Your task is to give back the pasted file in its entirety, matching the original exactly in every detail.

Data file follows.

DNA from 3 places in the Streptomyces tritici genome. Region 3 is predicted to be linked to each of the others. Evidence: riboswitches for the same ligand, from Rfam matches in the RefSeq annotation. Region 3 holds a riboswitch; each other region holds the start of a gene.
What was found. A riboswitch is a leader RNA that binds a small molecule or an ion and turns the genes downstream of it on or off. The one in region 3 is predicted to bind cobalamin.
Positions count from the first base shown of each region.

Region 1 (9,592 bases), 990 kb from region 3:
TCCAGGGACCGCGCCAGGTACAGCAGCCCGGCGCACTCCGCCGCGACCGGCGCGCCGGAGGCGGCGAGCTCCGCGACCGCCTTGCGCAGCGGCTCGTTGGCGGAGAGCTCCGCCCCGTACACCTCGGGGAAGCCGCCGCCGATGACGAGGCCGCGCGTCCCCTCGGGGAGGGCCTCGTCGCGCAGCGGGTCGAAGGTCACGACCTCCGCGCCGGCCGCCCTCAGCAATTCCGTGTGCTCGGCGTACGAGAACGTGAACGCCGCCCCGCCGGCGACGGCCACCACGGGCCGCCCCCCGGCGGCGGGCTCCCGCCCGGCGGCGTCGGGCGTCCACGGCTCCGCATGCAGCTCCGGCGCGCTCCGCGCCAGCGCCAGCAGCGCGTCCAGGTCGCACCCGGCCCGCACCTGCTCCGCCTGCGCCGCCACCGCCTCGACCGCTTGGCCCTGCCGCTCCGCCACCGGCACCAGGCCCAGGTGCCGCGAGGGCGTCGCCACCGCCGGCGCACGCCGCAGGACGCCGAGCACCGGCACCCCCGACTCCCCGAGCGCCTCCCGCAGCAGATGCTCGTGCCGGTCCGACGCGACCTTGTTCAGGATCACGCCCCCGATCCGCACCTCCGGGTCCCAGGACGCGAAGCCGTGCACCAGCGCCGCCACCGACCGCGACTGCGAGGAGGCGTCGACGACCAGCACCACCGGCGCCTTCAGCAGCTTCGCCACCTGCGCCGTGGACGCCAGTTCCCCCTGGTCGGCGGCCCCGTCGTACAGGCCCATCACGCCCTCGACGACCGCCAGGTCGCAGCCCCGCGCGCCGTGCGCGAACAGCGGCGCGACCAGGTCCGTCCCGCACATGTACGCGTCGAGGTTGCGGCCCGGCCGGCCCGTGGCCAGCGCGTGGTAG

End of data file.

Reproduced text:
DNA from 3 places in the Streptomyces tritici genome. Region 3 is predicted to be linked to each of the others. Evidence: riboswitches for the same ligand, from Rfam matches in the RefSeq annotation. Region 3 holds a riboswitch; each other region holds the start of a gene.
What was found. A riboswitch is a leader RNA that binds a small molecule or an ion and turns the genes downstream of it on or off. The one in region 3 is predicted to bind cobalamin.
Positions count from the first base shown of each region.

Region 1 (9,592 bases), 990 kb from region 3:
TCCAGGGACCGCGCCAGGTACAGCAGCCCGGCGCACTCCGCCGCGACCGGCGCGCCGGAGGCGGCGAGCTCCGCGACCGCCTTGCGCAGCGGCTCGTTGGCGGAGAGCTCCGCCCCGTACACCTCGGGGAAGCCGCCGCCGATGACGAGGCCGCGCGTCCCCTCGGGGAGGGCCTCGTCGCGCAGCGGGTCGAAGGTCACGACCTCCGCGCCGGCCGCCCTCAGCAATTCCGTGTGCTCGGCGTACGAGAACGTGAACGCCGCCCCGCCGGCGACGGCCACCACGGGCCGCCCCCCGGCGGCGGGCTCCCGCCCGGCGGCGTCGGGCGTCCACGGCTCCGCATGCAGCTCCGGCGCGCTCCGCGCCAGCGCCAGCAGCGCGTCCAGGTCGCACCCGGCCCGCACCTGCTCCGCCTGCGCCGCCACCGCCTCGACCGCTTGGCCCTGCCGCTCCGCCACCGGCACCAGGCCCAGGTGCCGCGAGGGCGTCGCCACCGCCGGCGCACGCCGCAGGACGCCGAGCACCGGCACCCCCGACTCCCCGAGCGCCTCCCGCAGCAGATGCTCGTGCCGGTCCGACGCGACCTTGTTCAGGATCACGCCCCCGATCCGCACCTCCGGGTCCCAGGACGCGAAGCCGTGCACCAGCGCCGCCACCGACCGCGACTGCGAGGAGGCGTCGACGACCAGCACCACCGGCGCCTTCAGCAGCTTCGCCACCTGCGCCGTGGACGCCAGTTCCCCCTGGTCGGCGGCCCCGTCGTACAGGCCCATCACGCCCTCGACGACCGCCAGGTCGCAGCCCCGCGCGCCGTGCGCGAACAGCGGCGCGACCAGGTCCGTCCCGCACATGTACGCGTCGAGGTTGCGGCCCGGCCGGCCCGTGGCCAGCGCGTGGTAG